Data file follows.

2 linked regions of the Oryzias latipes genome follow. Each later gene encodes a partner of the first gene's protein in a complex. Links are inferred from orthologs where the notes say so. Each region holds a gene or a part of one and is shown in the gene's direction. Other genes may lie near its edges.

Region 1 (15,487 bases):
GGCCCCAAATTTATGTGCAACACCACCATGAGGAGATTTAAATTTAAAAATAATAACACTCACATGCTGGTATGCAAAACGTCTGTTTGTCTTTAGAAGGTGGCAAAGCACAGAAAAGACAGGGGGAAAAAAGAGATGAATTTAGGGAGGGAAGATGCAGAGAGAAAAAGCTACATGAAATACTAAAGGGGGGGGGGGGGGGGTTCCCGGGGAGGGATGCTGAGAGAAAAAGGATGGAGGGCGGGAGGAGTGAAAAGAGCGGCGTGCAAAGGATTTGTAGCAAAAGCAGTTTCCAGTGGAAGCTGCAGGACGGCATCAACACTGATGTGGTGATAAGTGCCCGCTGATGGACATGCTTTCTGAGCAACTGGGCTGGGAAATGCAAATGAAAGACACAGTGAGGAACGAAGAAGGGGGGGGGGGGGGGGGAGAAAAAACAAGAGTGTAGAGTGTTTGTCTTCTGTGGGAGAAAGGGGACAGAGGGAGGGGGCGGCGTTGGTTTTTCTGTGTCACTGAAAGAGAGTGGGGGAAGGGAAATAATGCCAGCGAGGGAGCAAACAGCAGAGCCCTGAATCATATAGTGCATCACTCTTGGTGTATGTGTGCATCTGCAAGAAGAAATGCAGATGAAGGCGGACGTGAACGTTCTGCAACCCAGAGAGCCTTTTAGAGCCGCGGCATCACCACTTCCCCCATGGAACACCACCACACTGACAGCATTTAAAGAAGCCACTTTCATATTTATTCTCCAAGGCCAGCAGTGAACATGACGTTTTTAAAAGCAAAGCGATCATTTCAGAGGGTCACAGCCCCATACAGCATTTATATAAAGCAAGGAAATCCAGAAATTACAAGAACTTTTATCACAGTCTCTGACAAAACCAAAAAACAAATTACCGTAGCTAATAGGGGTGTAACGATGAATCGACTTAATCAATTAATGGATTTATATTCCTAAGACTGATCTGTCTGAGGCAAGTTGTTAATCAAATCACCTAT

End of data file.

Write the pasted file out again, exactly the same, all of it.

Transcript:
2 linked regions of the Oryzias latipes genome follow. Each later gene encodes a partner of the first gene's protein in a complex. Links are inferred from orthologs where the notes say so. Each region holds a gene or a part of one and is shown in the gene's direction. Other genes may lie near its edges.

Region 1 (15,487 bases):
GGCCCCAAATTTATGTGCAACACCACCATGAGGAGATTTAAATTTAAAAATAATAACACTCACATGCTGGTATGCAAAACGTCTGTTTGTCTTTAGAAGGTGGCAAAGCACAGAAAAGACAGGGGGAAAAAAGAGATGAATTTAGGGAGGGAAGATGCAGAGAGAAAAAGCTACATGAAATACTAAAGGGGGGGGGGGGGGGGTTCCCGGGGAGGGATGCTGAGAGAAAAAGGATGGAGGGCGGGAGGAGTGAAAAGAGCGGCGTGCAAAGGATTTGTAGCAAAAGCAGTTTCCAGTGGAAGCTGCAGGACGGCATCAACACTGATGTGGTGATAAGTGCCCGCTGATGGACATGCTTTCTGAGCAACTGGGCTGGGAAATGCAAATGAAAGACACAGTGAGGAACGAAGAAGGGGGGGGGGGGGGGGGAGAAAAAACAAGAGTGTAGAGTGTTTGTCTTCTGTGGGAGAAAGGGGACAGAGGGAGGGGGCGGCGTTGGTTTTTCTGTGTCACTGAAAGAGAGTGGGGGAAGGGAAATAATGCCAGCGAGGGAGCAAACAGCAGAGCCCTGAATCATATAGTGCATCACTCTTGGTGTATGTGTGCATCTGCAAGAAGAAATGCAGATGAAGGCGGACGTGAACGTTCTGCAACCCAGAGAGCCTTTTAGAGCCGCGGCATCACCACTTCCCCCATGGAACACCACCACACTGACAGCATTTAAAGAAGCCACTTTCATATTTATTCTCCAAGGCCAGCAGTGAACATGACGTTTTTAAAAGCAAAGCGATCATTTCAGAGGGTCACAGCCCCATACAGCATTTATATAAAGCAAGGAAATCCAGAAATTACAAGAACTTTTATCACAGTCTCTGACAAAACCAAAAAACAAATTACCGTAGCTAATAGGGGTGTAACGATGAATCGACTTAATCAATTAATGGATTTATATTCCTAAGACTGATCTGTCTGAGGCAAGTTGTTAATCAAATCACCTAT